Then there’s the bread: Small fingers of brioche and rounds of rye are baked continually throughout the night, with a fresh batch arriving at each table every 20 minutes, served with an addictive dill-spiked cream cheese and a freshly churned butter.

Other highlights include a pasta course of ravioli stuffed with Iberico pork and topped with beetroot and truffle, and a main of veal tenderloin with mushroom and port reduction.

Ghrelin, Bernhard Jensens Blvd 125, 8000, +45 30 13 30 04

Pondus

The younger, more relaxed sibling to Substans, Pondus opened in 2018 by the same owners. The cozy bistro in Aarhus’ city center offers some knockout dishes.

The day’s menu is listed in chalk on a blackboard. Go for rich beef tartare with beetroot crisps; roast pork cheek served with potato purée and chargrilled lettuce; and goat cheese parfait with blackberries.

The majority of wines at Pondus are made with natural methods using organic grapes and are sourced from small European producers, particularly in France. The friendly staff are happy to make suggestions on which wines pair best with what dishes, and there is always a good selection available by the glass if it’s not a whole bottle kind of night.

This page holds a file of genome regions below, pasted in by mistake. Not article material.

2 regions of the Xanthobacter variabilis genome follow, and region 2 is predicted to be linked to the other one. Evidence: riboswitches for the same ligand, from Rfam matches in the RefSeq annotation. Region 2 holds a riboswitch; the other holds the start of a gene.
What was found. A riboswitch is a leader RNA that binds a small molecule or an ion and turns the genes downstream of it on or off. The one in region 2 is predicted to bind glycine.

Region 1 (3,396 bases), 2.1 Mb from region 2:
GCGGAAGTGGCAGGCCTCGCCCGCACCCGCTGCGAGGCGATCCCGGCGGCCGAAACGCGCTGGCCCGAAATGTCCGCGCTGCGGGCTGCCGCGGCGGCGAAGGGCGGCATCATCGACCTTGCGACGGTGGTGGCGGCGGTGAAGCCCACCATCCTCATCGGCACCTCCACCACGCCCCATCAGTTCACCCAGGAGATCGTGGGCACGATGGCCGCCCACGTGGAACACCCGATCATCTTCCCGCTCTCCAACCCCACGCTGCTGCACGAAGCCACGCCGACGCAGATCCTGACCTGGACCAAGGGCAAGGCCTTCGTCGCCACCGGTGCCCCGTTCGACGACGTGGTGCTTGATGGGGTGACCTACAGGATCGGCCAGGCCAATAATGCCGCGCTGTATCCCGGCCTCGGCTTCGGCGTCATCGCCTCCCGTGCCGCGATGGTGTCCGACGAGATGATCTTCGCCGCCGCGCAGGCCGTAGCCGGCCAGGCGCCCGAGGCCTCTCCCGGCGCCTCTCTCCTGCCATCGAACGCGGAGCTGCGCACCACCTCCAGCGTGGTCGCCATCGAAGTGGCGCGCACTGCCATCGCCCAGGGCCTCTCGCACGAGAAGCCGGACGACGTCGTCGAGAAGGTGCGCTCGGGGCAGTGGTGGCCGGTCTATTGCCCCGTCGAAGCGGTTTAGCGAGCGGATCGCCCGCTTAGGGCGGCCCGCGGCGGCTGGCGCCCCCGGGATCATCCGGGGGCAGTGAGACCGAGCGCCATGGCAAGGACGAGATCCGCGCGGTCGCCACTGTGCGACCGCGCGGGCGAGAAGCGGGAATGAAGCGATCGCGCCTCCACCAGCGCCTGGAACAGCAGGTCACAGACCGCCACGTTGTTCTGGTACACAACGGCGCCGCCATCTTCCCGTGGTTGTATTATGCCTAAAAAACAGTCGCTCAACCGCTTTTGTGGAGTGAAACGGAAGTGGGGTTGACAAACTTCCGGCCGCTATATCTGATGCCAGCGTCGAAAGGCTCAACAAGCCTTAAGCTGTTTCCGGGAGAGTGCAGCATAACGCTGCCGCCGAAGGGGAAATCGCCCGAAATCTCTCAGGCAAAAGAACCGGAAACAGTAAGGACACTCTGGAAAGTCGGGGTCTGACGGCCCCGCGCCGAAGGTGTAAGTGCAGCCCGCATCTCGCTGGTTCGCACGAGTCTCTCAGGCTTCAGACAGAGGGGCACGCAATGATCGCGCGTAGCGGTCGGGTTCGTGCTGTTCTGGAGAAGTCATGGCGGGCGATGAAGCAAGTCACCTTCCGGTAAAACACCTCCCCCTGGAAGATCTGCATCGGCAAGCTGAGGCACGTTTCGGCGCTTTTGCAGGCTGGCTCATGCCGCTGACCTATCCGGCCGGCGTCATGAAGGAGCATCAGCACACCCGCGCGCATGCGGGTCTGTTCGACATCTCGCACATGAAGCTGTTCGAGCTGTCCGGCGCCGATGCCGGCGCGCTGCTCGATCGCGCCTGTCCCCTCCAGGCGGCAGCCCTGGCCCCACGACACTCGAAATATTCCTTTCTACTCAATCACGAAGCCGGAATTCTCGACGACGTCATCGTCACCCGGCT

Pondus Åboulevarden 51, 8000, +45 28 77 18 50

Aarhus Street Food

Occupying an old bus garage, Aarhus Street Food is cheap eats galore, featuring 30 vendors.

Occupying an old bus garage, Aarhus Street Food is cheap eats galore, featuring 30 vendors.

Aarhus Street Food

Aarhus is home to Denmark’s biggest university and a large student population, so there are plenty of cheap eats around town, too. One of the best places to find a wide variety of wallet-friendly dishes is at Aarhus Street Food. It occupies an old bus garage and features around 30 vendors under its large industrial roof.